Sometimes I feel like we were all so excited when birth control — namely, the Pill — became widely available, that we didn’t stop to ask questions or consider the long-term implications. Personally, I was handed a prescription for the Pill at 15 as a way to deal with the acne that had taken over my post-pubescent face, and I didn’t think twice about filling it (neither did my mother). I mean, clear skin, a regular period, and less cramping? Sign me up! It wasn’t until I decided to get off birth control over a decade later that I realized the impact it had on my hormones.
Of course, that’s not to knock the Pill. Birth control is an incredible tool that’s necessary for women’s reproductive freedom. But the decision to start birth control, or stay on it, isn’t one that should be taken lightly.
Ahead, a brief overview of a handful of buzzy birth control methods — pros, cons, and all.
The Pill is by far the most common form of birth control. When taken correctly, the Pill is 99% effective at preventing pregnancy, but it does need to be taken on a strict daily schedule in order to do its job. A monthly dose of the Pill involves 21 days of tablets that specifically engineer your hormones to prevent pregnancy, and seven days of “sugar pills” — these seven days are theoretically when you should get your period. However, the hormone dosage from the previous 21 days can sometimes stop your period altogether (which for some women is a major plus).
It’s not without its side effects, though. Some studies have found that long-term exposure to the Pill’s manufactured hormones may slightly increase your risk for breast cancer, cervical cancer, and perhaps even infertility (although more research needs to be done in this area); as well as affect weight loss and weight gain, libido, skin issues, and more.
A hormonal IUD (that stands for intrauterine device, by the way) is a small piece of plastic that’s implanted in the uterus and emits a low dosage of localized hormones to prevent pregnancy. One IUD lasts for three to seven years — so it has a definite advantage over the Pill there, since you can “set it and forget it.” The hormones released by the IUD are localized to the uterus and surrounding areas, so it’s said to be less risky than the Pill in terms of hormone interference, but that’s not always the case.
Studies have linked the hormonal IUD to everything from depression to weight gain to increased acne and facial hair, thanks to the progesterone (a “male” hormone) it emits. Some OB-GYNS discourage anyone who’s previously dealt with mental illness, anxiety, or depression from getting a hormonal IUD for this reason.
The copper IUD functions similarly to the hormonal IUD in that it’s a small device that’s implanted into the uterus and lasts for a number of years. Instead of using hormones to block pregnancy, though, the copper itself acts as spermicide by increasing sperm-killing copper ions and white blood cells — and for those who aren’t looking to alter their natural hormone levels, this is a great choice.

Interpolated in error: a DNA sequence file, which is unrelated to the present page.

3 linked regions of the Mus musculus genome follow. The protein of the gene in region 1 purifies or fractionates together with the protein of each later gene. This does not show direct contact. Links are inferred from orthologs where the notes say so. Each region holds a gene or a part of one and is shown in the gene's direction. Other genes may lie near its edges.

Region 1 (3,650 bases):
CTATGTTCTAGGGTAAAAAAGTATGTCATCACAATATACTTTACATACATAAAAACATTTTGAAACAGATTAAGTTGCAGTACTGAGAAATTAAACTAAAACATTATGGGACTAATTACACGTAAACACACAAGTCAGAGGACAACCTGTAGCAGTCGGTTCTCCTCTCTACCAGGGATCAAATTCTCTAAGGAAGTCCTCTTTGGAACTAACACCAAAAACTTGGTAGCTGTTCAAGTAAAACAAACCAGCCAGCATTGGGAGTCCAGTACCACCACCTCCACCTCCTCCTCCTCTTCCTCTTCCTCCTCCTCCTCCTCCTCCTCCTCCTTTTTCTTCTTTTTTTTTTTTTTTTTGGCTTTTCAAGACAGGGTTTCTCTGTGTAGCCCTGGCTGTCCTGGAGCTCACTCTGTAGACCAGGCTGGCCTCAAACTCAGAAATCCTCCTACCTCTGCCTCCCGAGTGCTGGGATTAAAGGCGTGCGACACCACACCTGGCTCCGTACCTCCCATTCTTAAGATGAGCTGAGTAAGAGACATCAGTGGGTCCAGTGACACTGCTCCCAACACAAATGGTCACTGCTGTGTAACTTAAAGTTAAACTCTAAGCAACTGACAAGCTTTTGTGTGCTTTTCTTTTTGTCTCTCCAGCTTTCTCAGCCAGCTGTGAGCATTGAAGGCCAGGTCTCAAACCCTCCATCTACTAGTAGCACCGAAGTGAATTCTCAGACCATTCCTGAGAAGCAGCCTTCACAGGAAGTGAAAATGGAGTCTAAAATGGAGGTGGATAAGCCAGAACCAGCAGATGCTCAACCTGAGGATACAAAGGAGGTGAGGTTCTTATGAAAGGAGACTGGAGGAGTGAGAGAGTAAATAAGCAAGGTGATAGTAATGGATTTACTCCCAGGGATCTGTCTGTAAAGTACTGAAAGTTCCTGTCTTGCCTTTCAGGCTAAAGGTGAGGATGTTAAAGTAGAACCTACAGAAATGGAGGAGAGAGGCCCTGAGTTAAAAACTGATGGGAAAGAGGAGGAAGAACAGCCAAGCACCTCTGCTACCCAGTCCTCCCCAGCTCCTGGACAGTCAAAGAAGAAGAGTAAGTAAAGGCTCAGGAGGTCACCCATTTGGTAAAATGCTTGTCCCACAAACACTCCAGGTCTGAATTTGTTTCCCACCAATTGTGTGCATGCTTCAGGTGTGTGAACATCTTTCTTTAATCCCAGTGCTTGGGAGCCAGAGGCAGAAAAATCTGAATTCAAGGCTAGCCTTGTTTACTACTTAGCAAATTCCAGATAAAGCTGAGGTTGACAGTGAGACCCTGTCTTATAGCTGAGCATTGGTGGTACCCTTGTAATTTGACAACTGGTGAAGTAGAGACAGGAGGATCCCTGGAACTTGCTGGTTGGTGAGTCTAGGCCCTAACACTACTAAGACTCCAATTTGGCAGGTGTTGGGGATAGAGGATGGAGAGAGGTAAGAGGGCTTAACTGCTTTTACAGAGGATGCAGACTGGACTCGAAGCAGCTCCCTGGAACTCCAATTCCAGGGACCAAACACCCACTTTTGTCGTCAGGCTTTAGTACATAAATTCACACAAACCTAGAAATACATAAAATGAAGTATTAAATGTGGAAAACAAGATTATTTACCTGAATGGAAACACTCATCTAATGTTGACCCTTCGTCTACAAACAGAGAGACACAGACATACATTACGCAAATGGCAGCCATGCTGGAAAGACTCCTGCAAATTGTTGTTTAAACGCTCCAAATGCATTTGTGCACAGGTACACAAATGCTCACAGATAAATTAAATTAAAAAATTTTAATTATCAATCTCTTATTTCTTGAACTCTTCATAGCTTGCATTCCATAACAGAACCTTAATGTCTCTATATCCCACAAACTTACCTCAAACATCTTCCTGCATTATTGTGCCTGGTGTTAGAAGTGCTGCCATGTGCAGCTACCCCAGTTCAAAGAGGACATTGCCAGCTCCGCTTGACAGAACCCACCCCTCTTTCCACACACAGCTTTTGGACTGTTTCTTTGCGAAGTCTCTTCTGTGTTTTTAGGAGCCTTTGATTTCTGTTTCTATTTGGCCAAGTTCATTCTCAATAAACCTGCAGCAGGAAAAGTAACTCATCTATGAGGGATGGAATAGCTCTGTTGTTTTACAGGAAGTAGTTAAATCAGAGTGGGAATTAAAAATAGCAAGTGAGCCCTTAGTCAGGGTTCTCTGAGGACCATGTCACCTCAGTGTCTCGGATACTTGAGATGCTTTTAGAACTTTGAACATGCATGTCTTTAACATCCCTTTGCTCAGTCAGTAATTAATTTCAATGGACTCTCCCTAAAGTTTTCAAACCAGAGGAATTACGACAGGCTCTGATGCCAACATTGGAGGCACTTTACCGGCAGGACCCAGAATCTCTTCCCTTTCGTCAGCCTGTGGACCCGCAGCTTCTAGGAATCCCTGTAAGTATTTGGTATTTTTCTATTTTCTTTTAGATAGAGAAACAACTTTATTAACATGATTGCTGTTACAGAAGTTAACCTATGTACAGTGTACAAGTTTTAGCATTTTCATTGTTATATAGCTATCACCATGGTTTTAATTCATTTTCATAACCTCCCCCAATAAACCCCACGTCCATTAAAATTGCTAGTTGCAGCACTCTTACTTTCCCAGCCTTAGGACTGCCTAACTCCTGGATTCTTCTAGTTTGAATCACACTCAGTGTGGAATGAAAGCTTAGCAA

You’re safe from any hormonal imbalances with the copper IUD, but the trade-off is that it can make periods heavier and more painful. Additionally, some practitioners and patients in the holistic community are wary of the long-term effects of copper, as it’s considered a heavy metal — and high doses of heavy metal in the body can be toxic, causing all sorts of health risks (from stomach cramps to cancer).
If none of the above methods sound appealing to you, or if you like to keep your body as natural and free from hormones, plastic, and copper as possible, you may enjoy the cycle tracking method. There are plenty of apps for this — a great one is MyFLO — which essentially collect data about your personal menstrual cycle and help you determine the days of the month when you’re most fertile. It’s recommended to refrain from sex (or to use an alternative method of contraception, like a condom) in the two days leading up to your most fertile days and the two days after.
Of course, apps can be faulty — and there’s an element of human error here, too, when you consider that you need to accurately input the data yourself. Most would not consider this method to be as effective as the Pill or an IUD.
You can add another layer of protection to your natural fertility tracking by incorporating a temperature-talking tool, like Daysy. Your body temperature increases by 0.25 to 0.45°C around the time of ovulation; so by taking your temperature every morning with a smart device, you can gather extra data about your fertility — which you can then use to make informed decisions about having sex, abstaining, or using an additional contraceptive.
Again, this isn’t considered a “foolproof” method by any means, so it’s recommended to use a backup form of contraception, like a condom, around peak fertility times.
At the end of the day, birth control should be synonymous with freedom; whatever that looks like for you. If freedom means never having to think about unexpected pregnancy, you may prefer the Pill or IUD. If freedom means free from artificial hormones and carcinogenic materials, you may find your solution in fertility awareness tracking. Whichever way you lean, seek input from your OB-GYN and medical care team to find the birth control method that suits you and your lifestyle best.